Climate change and its causes were not much discussed during the 2016 U.S. general election, but the issue has not gone away. If the scientific finding that human activities are causing climate change with greenhouse-gas emissions is correct, reductions in GHG emissions will be inevitable. For the energy construction industry, that would mean more renewable-energy power plants, fewer coal and natural-gas plants, fewer oil and gas pipelines, new energy-storage projects, possibly even carbon capture and storage, more nuclear power construction and similar market changes.
A small but influential segment of the population has obstructed action to reduce emissions mostly on ideological, rather than scientific, grounds, citing concerns about interference with the operation of the free-market economy, building large government bureaucracies and similar curtailments of liberty. But that resistance is beginning to crumble.
Great physical changes in the Earth—think evolution, coal or oil formation, continental drift—occur on a geological scale. This is one reason for the controversies swirling about climate change. People who dispute the claim that the climate is rapidly changing look back over their own lifetimes and see only what to them seems an ordinary succession of weather events and temperatures, severe in some years, less so in others: In their experience, that’s the norm.
But advancements in science have improved our ability to detect and measure changes that are not noticeable on a human scale, i.e., during an individual’s lifetime. For the last 30 years, the microscope of science increasingly has focused on gauging change in the climate, understanding its causes and projecting likely future scenarios based on the data. This is a function performed without controversy by many U.S. government bodies, including the Energy Information Administration, which issues an Annual Energy Outlook to aid planning by companies, agencies and organizations in the energy industry.
The resistance to climate action was expressed about 2007 by blanket denial that the climate was changing, and that position remained unchanged for about five years. But the threat does not go away if an ostrich, to avoid seeing it, sticks its head in the sand. By 2012, people were observing extreme weather events and the climate data were showing persistent global temperature increases. Public opinion began to change. Politicians challenged on their denial then fell back on the foolish assertion, “I’m not a scientist,” earning ridicule for their evasion. Since then, for a variety of reasons, opinions about climate change and the reasons for it have continued to shift. More Americans now are accepting that the climate is changing, though not all of them are accepting the scientific explanation for the change.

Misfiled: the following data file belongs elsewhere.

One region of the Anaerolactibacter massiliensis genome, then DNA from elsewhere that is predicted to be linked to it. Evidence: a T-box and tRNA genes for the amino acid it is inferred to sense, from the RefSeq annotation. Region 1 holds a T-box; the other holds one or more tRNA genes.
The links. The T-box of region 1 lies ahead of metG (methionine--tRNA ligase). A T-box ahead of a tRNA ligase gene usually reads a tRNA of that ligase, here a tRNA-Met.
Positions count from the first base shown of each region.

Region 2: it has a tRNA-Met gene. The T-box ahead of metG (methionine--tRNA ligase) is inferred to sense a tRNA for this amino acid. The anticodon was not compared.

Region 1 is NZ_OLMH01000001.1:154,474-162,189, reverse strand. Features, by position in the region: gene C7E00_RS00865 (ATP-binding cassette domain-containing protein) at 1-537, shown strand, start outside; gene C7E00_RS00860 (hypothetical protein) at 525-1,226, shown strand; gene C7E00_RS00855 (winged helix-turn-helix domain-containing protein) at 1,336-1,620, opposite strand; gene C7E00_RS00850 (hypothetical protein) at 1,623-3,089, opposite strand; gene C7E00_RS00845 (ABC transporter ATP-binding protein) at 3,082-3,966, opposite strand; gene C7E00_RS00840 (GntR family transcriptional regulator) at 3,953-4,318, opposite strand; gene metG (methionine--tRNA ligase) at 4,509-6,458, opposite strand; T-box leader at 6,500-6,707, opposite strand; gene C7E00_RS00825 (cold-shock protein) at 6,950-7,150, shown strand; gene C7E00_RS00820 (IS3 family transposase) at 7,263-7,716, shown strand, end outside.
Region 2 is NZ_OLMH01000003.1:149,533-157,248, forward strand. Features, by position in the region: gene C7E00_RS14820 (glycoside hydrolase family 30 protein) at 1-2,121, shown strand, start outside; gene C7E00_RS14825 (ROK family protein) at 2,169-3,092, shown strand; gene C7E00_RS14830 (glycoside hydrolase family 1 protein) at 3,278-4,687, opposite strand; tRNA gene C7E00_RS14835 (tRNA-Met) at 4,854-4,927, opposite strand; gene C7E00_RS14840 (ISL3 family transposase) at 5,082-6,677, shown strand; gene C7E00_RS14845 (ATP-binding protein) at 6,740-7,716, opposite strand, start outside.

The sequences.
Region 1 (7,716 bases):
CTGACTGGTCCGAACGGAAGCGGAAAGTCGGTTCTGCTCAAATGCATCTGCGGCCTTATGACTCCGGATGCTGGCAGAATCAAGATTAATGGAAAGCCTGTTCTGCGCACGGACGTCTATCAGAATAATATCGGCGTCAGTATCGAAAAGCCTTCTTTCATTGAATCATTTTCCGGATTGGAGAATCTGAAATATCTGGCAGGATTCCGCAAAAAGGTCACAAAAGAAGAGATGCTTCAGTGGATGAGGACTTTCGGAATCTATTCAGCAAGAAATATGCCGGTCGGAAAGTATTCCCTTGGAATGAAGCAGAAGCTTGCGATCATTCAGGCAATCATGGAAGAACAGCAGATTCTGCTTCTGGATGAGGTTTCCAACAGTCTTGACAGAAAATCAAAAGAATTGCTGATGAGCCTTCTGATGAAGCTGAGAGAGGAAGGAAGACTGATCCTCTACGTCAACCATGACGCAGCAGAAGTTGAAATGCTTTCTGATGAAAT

The shift in public views of climate change and climate action is moving faster than a geological scale but slower than a human scale. Let’s call it a glacial pace.
One recent sign of the acceleration to glacial was apparent in the responses of some of President Donald Trump’s Cabinet nominees at their Senate confirmation hearings. Scott Pruitt, former Oklahoma attorney general; Rex Tillerson, former Exxon Mobil CEO; and Rick Perry, former Texas governor, either used cleverly crafted evasions or expressed some degree of acceptance of the science behind the climate-change issue rather than resort to flat denial as in the past.
In early February, the Climate Leadership Council, a group of Republican senior statesmen, with service credentials dating back to the Reagan administration, proposed swapping all Obama administration climate measures for a carbon tax. The proposal sparked little enthusiasm and the details are largely immaterial; the point is that high-profile Republicans with serious credentials felt that climate change caused by human activities demanded a political response.
Something comparable happened on Feb. 13, when a collection of governors from both parties—including Kansas Gov. Sam Brownback (R), who has intentionally made his state a free-market guinea pig—wrote to Pres. Trump promoting the benefits of renewable energy power plants. They weren’t directly acknowledging the validity of climate science, but they were pitching one part of the solution it requires. And that to a president who is committed to all forms of carbon-based fuels.
The change has not yet sped up to a snail’s pace, so for now, we’ll settle for glacial.
Tom Armistead is the consulting editor of ENR Energy. After a 23-year career in construction, he served 12 years as an ENR editor, first for power and industrial news and subsequently for energy news.